FRI 01:20 Oil City Confidential: Dr Feelgood (b00s2y91)
[Repeat of broadcast at 21:00 today]


FRI 03:10 BBC Young Musician (b00s3vz9)
[Repeat of broadcast at 19:30 today]




LIST OF THIS WEEK'S PROGRAMMES
(Note: the times link back to the details; the pids link to the BBC page, including iPlayer)

A Man from the Sun 00:00 TUE (b0074nt1)

BBC Young Musician 00:25 SAT (b00s06v3)

BBC Young Musician 19:30 FRI (b00s3vz9)

BBC Young Musician 03:10 FRI (b00s3vz9)

Beautiful Minds 19:00 SUN (b00s04qp)

Beautiful Minds 03:00 SUN (b00s04qp)

Beautiful Minds 21:00 WED (b00s2xv4)

Beautiful Minds 02:25 WED (b00s2xv4)

Beautiful Minds 23:25 THU (b00s2xv4)

Beautiful Minds 02:55 THU (b00s2xv4)

Darwin's Struggle: The Evolution of the Origin of Species 19:30 WED (b00hd1mr)

Darwin's Struggle: The Evolution of the Origin of Species 01:25 WED (b00hd1mr)

Flight of the Conchords 23:00 WED (b00kld6c)

Flight of the Conchords 03:25 WED (b00kld6c)

Goldsmiths: But Is It Art? 22:00 SUN (b00s01xm)

Goldsmiths: But Is It Art? 21:00 MON (b00s2x95)

Goldsmiths: But Is It Art? 00:00 MON (b00s2x95)

Goldsmiths: But Is It Art? 03:10 MON (b00s2x95)

Ian Hislop's Changing of the Bard 19:30 TUE (b00kk49c)

Ian Hislop's Changing of the Bard 02:30 TUE (b00kk49c)

Ian Hislop's Scouting for Boys 19:30 MON (b007hfx3)

Ian Hislop's Scouting for Boys 04:00 MON (b007hfx3)

If It Ain't Stiff 23:50 FRI (b007j2hr)

In Search of Medieval Britain 23:55 WED (b009vsbp)

In Search of Medieval Britain 00:25 WED (b009wzw1)

In Search of Medieval Britain 00:55 WED (b00b0cc0)

In Search of Medieval Britain 00:55 THU (b00b413n)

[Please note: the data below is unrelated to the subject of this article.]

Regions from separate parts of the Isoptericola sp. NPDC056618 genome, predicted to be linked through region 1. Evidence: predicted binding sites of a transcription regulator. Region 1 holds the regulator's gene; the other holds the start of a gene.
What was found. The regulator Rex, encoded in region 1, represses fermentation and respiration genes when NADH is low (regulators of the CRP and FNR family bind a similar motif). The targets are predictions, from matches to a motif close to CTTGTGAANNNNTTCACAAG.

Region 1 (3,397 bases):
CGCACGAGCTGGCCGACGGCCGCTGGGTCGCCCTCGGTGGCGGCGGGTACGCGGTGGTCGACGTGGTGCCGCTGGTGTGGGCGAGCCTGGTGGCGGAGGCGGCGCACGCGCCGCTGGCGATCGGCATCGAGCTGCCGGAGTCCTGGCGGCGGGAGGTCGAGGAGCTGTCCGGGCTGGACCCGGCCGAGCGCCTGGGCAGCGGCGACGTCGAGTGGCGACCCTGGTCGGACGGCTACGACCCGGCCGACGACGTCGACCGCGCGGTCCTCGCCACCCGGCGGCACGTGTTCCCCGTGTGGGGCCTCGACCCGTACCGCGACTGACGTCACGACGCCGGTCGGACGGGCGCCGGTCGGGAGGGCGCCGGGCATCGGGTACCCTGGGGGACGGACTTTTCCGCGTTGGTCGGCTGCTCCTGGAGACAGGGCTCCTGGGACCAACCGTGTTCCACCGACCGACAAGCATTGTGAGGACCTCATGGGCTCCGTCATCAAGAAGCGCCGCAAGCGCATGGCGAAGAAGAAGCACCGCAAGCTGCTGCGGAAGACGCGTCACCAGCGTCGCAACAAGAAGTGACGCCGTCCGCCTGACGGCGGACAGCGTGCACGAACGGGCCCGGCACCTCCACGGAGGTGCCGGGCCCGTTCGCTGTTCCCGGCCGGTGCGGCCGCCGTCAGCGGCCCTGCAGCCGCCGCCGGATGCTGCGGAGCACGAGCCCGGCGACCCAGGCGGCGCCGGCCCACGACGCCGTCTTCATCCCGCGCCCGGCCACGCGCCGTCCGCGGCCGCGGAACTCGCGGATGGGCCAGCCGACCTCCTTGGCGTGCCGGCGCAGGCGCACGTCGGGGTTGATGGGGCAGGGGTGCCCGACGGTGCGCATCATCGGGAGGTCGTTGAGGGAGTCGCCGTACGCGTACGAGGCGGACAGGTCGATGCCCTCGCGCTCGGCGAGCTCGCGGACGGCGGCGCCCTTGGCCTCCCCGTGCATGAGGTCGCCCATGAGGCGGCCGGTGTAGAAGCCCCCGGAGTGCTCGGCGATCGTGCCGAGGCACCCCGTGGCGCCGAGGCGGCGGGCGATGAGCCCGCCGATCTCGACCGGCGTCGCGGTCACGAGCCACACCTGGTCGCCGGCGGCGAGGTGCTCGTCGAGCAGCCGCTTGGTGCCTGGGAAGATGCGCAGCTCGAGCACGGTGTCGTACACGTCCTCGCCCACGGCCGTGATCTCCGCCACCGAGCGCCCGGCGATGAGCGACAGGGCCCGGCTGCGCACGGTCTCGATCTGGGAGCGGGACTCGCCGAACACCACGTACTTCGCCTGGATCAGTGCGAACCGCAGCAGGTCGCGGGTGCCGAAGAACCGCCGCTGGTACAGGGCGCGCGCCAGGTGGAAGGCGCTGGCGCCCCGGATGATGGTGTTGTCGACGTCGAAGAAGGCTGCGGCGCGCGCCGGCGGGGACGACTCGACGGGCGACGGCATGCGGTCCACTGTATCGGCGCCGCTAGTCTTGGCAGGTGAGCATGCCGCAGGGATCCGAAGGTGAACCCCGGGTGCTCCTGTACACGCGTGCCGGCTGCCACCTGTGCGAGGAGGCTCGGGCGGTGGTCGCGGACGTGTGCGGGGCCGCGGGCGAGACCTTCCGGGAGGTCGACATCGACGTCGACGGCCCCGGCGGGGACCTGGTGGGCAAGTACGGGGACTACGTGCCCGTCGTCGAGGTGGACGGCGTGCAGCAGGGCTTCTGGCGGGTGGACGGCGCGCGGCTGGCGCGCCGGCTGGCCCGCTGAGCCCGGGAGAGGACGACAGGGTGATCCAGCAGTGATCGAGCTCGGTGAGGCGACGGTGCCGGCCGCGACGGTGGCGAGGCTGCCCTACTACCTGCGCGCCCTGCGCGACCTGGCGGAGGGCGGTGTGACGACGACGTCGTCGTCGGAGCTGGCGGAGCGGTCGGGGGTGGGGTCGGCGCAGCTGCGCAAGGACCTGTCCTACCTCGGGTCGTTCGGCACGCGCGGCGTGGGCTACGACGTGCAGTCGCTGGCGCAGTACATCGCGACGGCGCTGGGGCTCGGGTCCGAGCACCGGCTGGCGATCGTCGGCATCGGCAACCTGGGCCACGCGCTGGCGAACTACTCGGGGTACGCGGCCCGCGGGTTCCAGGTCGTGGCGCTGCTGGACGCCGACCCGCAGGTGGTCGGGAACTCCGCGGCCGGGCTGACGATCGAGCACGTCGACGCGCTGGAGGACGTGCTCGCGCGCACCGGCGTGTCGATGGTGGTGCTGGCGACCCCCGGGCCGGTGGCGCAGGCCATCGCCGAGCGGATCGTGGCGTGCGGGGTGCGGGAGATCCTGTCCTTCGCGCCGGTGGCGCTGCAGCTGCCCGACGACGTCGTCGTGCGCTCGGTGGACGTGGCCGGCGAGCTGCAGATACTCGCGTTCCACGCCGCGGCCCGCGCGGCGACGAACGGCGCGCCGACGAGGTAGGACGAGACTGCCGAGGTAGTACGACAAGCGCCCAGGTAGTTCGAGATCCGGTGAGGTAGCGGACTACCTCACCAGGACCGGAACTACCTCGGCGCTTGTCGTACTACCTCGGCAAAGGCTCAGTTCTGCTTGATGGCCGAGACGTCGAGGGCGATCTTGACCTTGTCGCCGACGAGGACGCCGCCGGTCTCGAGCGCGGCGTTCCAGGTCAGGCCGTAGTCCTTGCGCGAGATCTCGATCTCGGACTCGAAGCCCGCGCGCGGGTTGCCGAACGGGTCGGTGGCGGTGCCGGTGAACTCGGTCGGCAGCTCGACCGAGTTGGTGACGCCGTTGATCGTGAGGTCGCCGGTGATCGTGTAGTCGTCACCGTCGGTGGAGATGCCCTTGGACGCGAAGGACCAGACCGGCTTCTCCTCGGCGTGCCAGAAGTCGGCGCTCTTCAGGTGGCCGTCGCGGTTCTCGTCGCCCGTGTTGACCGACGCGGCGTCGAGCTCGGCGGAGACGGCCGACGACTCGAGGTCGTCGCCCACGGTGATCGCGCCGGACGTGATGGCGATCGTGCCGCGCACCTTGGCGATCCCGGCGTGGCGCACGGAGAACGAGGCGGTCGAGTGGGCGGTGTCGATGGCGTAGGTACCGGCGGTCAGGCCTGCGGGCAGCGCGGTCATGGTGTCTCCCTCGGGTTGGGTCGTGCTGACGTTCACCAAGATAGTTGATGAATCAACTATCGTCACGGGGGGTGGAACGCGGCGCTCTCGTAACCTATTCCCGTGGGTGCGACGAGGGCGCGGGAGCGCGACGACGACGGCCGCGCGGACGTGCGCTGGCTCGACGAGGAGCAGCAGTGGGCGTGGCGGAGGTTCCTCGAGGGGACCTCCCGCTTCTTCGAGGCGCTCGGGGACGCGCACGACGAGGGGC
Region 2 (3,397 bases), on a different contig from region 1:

In Search of Medieval Britain 01:25 THU (b00b6w6k)

In Search of Medieval Britain 01:55 THU (b00bbxqr)

It's Only a Theory 22:00 WED (b00n59t6)

It's Only a Theory 03:55 WED (b00n59t6)

Kidult: My Kid Could Paint That 01:50 MON (b00csk9p)

Life 19:00 SAT (b00pcm3h)

Mad Men 23:00 SUN (b00s01fs)

Mad Men 02:15 SUN (b00s01fs)

Maps: Power, Plunder and Possession 21:00 SUN (b00s2wvh)

Maps: Power, Plunder and Possession 01:15 SUN (b00s2wvh)

Maps: Power, Plunder and Possession 21:00 THU (b00s2wvh)

Maps: Power, Plunder and Possession 03:55 THU (b00s2wvh)

Oil City Confidential: Dr Feelgood 21:00 FRI (b00s2y91)

Oil City Confidential: Dr Feelgood 01:20 FRI (b00s2y91)

Outnumbered 22:30 WED (b00s1t8h)

Sight and Sound in Concert 22:50 FRI (b00s3vzc)

Small Island 21:00 TUE (b00ph9l4)

TV's Black Pioneers 01:00 TUE (b0074tln)

Tales from the Front Room 22:30 TUE (b0074tkr)

Tales from the Front Room 01:30 TUE (b0074tkr)

The Beauty of Maps 20:30 MON (b00s3v0t)

The Beauty of Maps 23:30 MON (b00s3v0t)

The Beauty of Maps 20:30 TUE (b00s5p6k)

The Beauty of Maps 23:30 TUE (b00s5p6k)

The Beauty of Maps 20:30 WED (b00s64f4)

The Beauty of Maps 23:25 WED (b00s64f4)

The Beauty of Maps 20:30 THU (b00s64hx)

The Beauty of Maps 00:25 THU (b00s64hx)

The Beauty of Maps 02:25 THU (b00s3v0t)

The Great Rift: Africa's Wild Heart 19:30 THU (b00qhs5v)

The Man Who Shot the 60s 22:30 MON (b00pwsns)

The Moon 20:00 SUN (b0074s8j)

The Moon 04:00 SUN (b0074s8j)

The Songs of Nick Drake: Way to Blue 23:45 SUN (b00s06v5)

Timeshift 21:50 MON (b0074qcj)

Wallander 21:00 SAT (b00s2y3h)

Wallander 22:00 THU (b00s2y3h)

Walter Tull: Forgotten Hero 23:25 SAT (b00fh1vz)

Walter Tull: Forgotten Hero 03:55 SAT (b00fh1vz)

Walter's War 22:25 SAT (b00fh1w1)

Walter's War 02:55 SAT (b00fh1w1)

Where Is Modern Art Now? 00:50 MON (b00nxm6s)

Wonders of the Solar System 20:00 SAT (b00rkksg)

Wonders of the Solar System 01:55 SAT (b00rkksg)

World News Today 19:00 MON (b00s2x93)

World News Today 19:00 TUE (b00s2xf6)

World News Today 19:00 WED (b00s2xv2)

World News Today 19:00 THU (b00s2y3f)

World News Today 19:00 FRI (b00s2y8x)